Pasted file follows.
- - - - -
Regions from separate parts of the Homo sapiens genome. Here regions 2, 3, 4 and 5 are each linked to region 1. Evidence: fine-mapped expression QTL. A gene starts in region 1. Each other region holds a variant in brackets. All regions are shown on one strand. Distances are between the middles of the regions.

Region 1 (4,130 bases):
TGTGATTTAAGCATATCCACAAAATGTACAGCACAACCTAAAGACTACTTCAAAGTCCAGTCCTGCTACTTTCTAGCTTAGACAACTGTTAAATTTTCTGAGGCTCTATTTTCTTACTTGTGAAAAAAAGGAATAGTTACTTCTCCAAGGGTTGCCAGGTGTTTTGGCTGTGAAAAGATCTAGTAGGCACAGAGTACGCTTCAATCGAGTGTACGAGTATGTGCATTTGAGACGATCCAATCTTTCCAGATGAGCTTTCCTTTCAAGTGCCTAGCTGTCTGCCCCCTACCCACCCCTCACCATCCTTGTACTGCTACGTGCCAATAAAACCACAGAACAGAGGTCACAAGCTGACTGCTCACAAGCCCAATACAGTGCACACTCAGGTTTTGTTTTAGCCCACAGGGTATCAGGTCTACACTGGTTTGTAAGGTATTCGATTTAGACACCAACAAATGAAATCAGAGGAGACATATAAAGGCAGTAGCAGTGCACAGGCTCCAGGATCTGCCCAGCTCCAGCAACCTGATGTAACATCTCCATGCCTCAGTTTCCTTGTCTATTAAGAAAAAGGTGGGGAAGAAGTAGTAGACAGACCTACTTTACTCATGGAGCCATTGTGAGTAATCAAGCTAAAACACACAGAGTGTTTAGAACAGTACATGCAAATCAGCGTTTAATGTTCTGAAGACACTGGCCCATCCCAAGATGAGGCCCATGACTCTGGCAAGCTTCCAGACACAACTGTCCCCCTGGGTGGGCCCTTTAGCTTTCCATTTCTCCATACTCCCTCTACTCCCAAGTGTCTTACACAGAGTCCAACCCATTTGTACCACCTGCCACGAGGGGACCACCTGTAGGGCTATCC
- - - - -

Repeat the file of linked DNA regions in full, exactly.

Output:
Regions from separate parts of the Homo sapiens genome. Here regions 2, 3, 4 and 5 are each linked to region 1. Evidence: fine-mapped expression QTL. A gene starts in region 1. Each other region holds a variant in brackets. All regions are shown on one strand. Distances are between the middles of the regions.

Region 1 (4,130 bases):
TGTGATTTAAGCATATCCACAAAATGTACAGCACAACCTAAAGACTACTTCAAAGTCCAGTCCTGCTACTTTCTAGCTTAGACAACTGTTAAATTTTCTGAGGCTCTATTTTCTTACTTGTGAAAAAAAGGAATAGTTACTTCTCCAAGGGTTGCCAGGTGTTTTGGCTGTGAAAAGATCTAGTAGGCACAGAGTACGCTTCAATCGAGTGTACGAGTATGTGCATTTGAGACGATCCAATCTTTCCAGATGAGCTTTCCTTTCAAGTGCCTAGCTGTCTGCCCCCTACCCACCCCTCACCATCCTTGTACTGCTACGTGCCAATAAAACCACAGAACAGAGGTCACAAGCTGACTGCTCACAAGCCCAATACAGTGCACACTCAGGTTTTGTTTTAGCCCACAGGGTATCAGGTCTACACTGGTTTGTAAGGTATTCGATTTAGACACCAACAAATGAAATCAGAGGAGACATATAAAGGCAGTAGCAGTGCACAGGCTCCAGGATCTGCCCAGCTCCAGCAACCTGATGTAACATCTCCATGCCTCAGTTTCCTTGTCTATTAAGAAAAAGGTGGGGAAGAAGTAGTAGACAGACCTACTTTACTCATGGAGCCATTGTGAGTAATCAAGCTAAAACACACAGAGTGTTTAGAACAGTACATGCAAATCAGCGTTTAATGTTCTGAAGACACTGGCCCATCCCAAGATGAGGCCCATGACTCTGGCAAGCTTCCAGACACAACTGTCCCCCTGGGTGGGCCCTTTAGCTTTCCATTTCTCCATACTCCCTCTACTCCCAAGTGTCTTACACAGAGTCCAACCCATTTGTACCACCTGCCACGAGGGGACCACCTGTAGGGCTATCC